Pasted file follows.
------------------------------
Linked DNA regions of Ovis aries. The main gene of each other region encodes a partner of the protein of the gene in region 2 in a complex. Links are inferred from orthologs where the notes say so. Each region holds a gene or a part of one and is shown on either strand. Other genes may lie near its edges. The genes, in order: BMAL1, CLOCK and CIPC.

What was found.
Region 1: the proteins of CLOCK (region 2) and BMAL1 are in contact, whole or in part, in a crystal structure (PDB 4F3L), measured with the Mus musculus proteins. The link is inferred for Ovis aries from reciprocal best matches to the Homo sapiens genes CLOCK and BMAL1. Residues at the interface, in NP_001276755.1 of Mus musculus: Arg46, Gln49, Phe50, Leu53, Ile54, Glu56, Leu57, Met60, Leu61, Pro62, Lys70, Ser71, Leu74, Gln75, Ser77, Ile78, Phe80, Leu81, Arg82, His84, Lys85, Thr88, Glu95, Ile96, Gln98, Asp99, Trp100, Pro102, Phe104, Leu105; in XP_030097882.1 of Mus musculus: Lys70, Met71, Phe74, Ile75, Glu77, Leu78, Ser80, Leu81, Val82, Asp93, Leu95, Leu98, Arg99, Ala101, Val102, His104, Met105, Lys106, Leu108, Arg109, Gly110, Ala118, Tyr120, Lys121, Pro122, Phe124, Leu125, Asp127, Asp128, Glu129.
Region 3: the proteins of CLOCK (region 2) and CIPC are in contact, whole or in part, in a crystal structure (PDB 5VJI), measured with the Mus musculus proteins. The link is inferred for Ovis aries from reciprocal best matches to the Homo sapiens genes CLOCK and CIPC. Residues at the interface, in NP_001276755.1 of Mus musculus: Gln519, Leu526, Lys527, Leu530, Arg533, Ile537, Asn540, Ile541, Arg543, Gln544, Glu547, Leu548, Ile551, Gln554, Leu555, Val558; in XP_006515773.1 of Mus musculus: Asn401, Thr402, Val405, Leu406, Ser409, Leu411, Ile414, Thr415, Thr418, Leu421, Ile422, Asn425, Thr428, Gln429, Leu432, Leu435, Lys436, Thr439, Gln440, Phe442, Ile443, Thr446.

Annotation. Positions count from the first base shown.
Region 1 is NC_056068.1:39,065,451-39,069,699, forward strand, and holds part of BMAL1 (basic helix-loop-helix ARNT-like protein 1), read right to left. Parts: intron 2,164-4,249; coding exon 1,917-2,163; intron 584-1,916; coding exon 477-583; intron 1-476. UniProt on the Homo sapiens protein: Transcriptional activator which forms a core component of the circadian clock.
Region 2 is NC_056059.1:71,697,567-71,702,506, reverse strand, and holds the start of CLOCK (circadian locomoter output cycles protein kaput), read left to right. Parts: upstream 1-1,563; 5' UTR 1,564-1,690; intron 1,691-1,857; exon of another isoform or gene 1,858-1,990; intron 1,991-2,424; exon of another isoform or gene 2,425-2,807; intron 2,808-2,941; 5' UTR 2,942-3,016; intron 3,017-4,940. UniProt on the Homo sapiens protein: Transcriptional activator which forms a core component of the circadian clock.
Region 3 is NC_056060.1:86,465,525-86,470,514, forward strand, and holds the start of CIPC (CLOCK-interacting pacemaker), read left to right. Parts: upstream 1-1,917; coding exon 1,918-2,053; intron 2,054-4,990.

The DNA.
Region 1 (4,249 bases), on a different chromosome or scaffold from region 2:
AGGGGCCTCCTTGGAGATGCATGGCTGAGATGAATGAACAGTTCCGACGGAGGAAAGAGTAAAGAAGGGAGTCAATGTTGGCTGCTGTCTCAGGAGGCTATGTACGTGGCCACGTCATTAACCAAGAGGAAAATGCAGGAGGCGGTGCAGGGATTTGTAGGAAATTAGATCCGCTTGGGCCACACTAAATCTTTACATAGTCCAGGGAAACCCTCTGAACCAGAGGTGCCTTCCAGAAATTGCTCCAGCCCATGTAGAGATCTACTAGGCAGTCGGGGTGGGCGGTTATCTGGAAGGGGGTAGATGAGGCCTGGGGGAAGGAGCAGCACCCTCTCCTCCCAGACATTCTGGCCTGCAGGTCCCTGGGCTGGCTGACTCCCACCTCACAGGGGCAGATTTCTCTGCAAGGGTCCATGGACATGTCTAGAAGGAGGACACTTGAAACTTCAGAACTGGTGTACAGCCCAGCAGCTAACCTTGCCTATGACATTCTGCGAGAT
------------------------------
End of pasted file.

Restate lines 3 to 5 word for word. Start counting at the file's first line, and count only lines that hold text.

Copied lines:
Region 1: the proteins of CLOCK (region 2) and BMAL1 are in contact, whole or in part, in a crystal structure (PDB 4F3L), measured with the Mus musculus proteins. The link is inferred for Ovis aries from reciprocal best matches to the Homo sapiens genes CLOCK and BMAL1. Residues at the interface, in NP_001276755.1 of Mus musculus: Arg46, Gln49, Phe50, Leu53, Ile54, Glu56, Leu57, Met60, Leu61, Pro62, Lys70, Ser71, Leu74, Gln75, Ser77, Ile78, Phe80, Leu81, Arg82, His84, Lys85, Thr88, Glu95, Ile96, Gln98, Asp99, Trp100, Pro102, Phe104, Leu105; in XP_030097882.1 of Mus musculus: Lys70, Met71, Phe74, Ile75, Glu77, Leu78, Ser80, Leu81, Val82, Asp93, Leu95, Leu98, Arg99, Ala101, Val102, His104, Met105, Lys106, Leu108, Arg109, Gly110, Ala118, Tyr120, Lys121, Pro122, Phe124, Leu125, Asp127, Asp128, Glu129.
Region 3: the proteins of CLOCK (region 2) and CIPC are in contact, whole or in part, in a crystal structure (PDB 5VJI), measured with the Mus musculus proteins. The link is inferred for Ovis aries from reciprocal best matches to the Homo sapiens genes CLOCK and CIPC. Residues at the interface, in NP_001276755.1 of Mus musculus: Gln519, Leu526, Lys527, Leu530, Arg533, Ile537, Asn540, Ile541, Arg543, Gln544, Glu547, Leu548, Ile551, Gln554, Leu555, Val558; in XP_006515773.1 of Mus musculus: Asn401, Thr402, Val405, Leu406, Ser409, Leu411, Ile414, Thr415, Thr418, Leu421, Ile422, Asn425, Thr428, Gln429, Leu432, Leu435, Lys436, Thr439, Gln440, Phe442, Ile443, Thr446.

Annotation. Positions count from the first base shown.